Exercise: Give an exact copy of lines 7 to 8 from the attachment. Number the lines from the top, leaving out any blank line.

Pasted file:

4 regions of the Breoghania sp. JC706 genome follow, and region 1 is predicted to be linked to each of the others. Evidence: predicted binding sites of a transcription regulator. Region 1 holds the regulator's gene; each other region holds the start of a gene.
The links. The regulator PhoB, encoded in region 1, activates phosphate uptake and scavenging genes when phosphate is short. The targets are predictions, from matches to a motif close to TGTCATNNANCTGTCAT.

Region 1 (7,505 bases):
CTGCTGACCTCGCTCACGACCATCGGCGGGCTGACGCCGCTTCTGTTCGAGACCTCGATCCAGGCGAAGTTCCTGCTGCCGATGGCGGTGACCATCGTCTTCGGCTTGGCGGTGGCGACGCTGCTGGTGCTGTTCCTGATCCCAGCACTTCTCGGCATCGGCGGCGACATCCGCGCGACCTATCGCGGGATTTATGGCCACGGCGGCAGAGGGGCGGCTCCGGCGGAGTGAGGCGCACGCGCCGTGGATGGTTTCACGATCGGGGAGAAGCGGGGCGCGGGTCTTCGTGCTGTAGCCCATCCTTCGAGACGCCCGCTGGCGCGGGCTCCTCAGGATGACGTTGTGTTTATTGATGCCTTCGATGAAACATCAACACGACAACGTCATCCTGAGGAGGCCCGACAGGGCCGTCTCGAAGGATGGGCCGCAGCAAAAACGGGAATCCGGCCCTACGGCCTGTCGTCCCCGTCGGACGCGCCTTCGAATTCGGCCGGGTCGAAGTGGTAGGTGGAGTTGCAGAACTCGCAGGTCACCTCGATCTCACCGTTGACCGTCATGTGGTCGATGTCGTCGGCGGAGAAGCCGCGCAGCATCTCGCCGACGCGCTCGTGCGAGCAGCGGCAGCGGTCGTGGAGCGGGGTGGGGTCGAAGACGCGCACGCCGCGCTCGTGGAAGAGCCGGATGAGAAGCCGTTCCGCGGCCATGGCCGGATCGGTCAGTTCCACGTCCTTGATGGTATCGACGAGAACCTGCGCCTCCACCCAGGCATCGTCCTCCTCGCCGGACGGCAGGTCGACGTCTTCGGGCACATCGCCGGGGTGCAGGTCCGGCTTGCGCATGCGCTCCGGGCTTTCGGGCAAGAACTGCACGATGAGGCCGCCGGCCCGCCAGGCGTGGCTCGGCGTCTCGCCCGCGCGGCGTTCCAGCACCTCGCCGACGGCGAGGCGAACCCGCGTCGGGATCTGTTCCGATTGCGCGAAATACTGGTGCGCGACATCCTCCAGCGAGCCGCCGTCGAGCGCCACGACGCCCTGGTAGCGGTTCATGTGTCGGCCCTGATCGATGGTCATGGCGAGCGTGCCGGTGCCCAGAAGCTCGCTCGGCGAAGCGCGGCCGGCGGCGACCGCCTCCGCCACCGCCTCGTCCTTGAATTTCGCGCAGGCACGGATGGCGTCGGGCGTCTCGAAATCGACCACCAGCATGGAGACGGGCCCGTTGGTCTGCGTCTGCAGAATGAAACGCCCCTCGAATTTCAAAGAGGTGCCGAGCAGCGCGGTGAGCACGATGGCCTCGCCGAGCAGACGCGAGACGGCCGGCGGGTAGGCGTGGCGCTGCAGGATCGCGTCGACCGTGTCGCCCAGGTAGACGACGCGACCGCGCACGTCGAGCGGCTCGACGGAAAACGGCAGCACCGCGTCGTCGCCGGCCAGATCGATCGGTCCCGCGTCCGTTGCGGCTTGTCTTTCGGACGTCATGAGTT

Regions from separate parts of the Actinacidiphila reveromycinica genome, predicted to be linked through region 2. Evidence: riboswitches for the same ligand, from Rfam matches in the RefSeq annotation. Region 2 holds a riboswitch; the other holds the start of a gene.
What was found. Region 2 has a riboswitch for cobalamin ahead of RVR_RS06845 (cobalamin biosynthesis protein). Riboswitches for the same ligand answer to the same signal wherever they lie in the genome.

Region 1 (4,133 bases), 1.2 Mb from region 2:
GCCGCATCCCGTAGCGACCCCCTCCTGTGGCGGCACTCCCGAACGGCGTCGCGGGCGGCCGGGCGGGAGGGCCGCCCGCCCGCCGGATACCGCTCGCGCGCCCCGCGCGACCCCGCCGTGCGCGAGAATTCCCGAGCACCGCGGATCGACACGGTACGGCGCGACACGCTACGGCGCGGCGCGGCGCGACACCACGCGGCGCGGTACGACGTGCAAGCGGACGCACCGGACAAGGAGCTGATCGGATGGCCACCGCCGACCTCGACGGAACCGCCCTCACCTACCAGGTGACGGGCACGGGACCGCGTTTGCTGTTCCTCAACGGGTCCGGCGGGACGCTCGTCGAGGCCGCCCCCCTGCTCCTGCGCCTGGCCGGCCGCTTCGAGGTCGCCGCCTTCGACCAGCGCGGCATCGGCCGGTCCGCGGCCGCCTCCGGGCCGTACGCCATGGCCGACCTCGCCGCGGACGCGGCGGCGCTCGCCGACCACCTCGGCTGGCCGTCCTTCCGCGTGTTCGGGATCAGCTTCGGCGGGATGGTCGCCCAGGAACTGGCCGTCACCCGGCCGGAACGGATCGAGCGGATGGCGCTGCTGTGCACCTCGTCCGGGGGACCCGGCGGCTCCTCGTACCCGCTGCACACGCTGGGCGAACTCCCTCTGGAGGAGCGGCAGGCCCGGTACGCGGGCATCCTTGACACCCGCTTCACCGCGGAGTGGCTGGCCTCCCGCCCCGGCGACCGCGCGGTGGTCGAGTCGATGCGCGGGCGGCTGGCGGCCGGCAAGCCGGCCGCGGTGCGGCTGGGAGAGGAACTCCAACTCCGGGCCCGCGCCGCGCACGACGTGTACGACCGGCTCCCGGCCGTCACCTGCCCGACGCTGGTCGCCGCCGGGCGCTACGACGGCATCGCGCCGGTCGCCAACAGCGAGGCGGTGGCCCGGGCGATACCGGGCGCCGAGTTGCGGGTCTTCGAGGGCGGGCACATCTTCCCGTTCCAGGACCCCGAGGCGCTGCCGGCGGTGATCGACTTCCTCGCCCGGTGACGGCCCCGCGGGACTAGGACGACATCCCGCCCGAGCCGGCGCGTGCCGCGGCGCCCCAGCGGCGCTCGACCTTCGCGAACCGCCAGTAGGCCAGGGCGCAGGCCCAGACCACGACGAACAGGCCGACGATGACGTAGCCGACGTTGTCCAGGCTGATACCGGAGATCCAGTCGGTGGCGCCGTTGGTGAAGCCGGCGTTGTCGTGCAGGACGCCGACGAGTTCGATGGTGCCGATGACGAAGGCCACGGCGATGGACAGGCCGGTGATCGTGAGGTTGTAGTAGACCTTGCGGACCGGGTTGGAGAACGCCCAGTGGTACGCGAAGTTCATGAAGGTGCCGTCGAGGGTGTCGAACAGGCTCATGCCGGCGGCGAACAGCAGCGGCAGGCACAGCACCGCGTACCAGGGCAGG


Region 1 (4,133 bases), 1.2 Mb from region 2:
GCCGCATCCCGTAGCGACCCCCTCCTGTGGCGGCACTCCCGAACGGCGTCGCGGGCGGCCGGGCGGGAGGGCCGCCCGCCCGCCGGATACCGCTCGCGCGCCCCGCGCGACCCCGCCGTGCGCGAGAATTCCCGAGCACCGCGGATCGACACGGTACGGCGCGACACGCTACGGCGCGGCGCGGCGCGACACCACGCGGCGCGGTACGACGTGCAAGCGGACGCACCGGACAAGGAGCTGATCGGATGGCCACCGCCGACCTCGACGGAACCGCCCTCACCTACCAGGTGACGGGCACGGGACCGCGTTTGCTGTTCCTCAACGGGTCCGGCGGGACGCTCGTCGAGGCCGCCCCCCTGCTCCTGCGCCTGGCCGGCCGCTTCGAGGTCGCCGCCTTCGACCAGCGCGGCATCGGCCGGTCCGCGGCCGCCTCCGGGCCGTACGCCATGGCCGACCTCGCCGCGGACGCGGCGGCGCTCGCCGACCACCTCGGCTGGCCGTCCTTCCGCGTGTTCGGGATCAGCTTCGGCGGGATGGTCGCCCAGGAACTGGCCGTCACCCGGCCGGAACGGATCGAGCGGATGGCGCTGCTGTGCACCTCGTCCGGGGGACCCGGCGGCTCCTCGTACCCGCTGCACACGCTGGGCGAACTCCCTCTGGAGGAGCGGCAGGCCCGGTACGCGGGCATCCTTGACACCCGCTTCACCGCGGAGTGGCTGGCCTCCCGCCCCGGCGACCGCGCGGTGGTCGAGTCGATGCGCGGGCGGCTGGCGGCCGGCAAGCCGGCCGCGGTGCGGCTGGGAGAGGAACTCCAACTCCGGGCCCGCGCCGCGCACGACGTGTACGACCGGCTCCCGGCCGTCACCTGCCCGACGCTGGTCGCCGCCGGGCGCTACGACGGCATCGCGCCGGTCGCCAACAGCGAGGCGGTGGCCCGGGCGATACCGGGCGCCGAGTTGCGGGTCTTCGAGGGCGGGCACATCTTCCCGTTCCAGGACCCCGAGGCGCTGCCGGCGGTGATCGACTTCCTCGCCCGGTGACGGCCCCGCGGGACTAGGACGACATCCCGCCCGAGCCGGCGCGTGCCGCGGCGCCCCAGCGGCGCTCGACCTTCGCGAACCGCCAGTAGGCCAGGGCGCAGGCCCAGACCACGACGAACAGGCCGACGATGACGTAGCCGACGTTGTCCAGGCTGATACCGGAGATCCAGTCGGTGGCGCCGTTGGTGAAGCCGGCGTTGTCGTGCAGGACGCCGACGAGTTCGATGGTGCCGATGACGAAGGCCACGGCGATGGACAGGCCGGTGATCGTGAGGTTGTAGTAGACCTTGCGGACCGGGTTGGAGAACGCCCAGTGGTACGCGAAGTTCATGAAGGTGCCGTCGAGGGTGTCGAACAGGCTCATGCCGGCGGCGAACAGCAGCGGCAGGCACAGCACCGCGTACCAGGGCAGG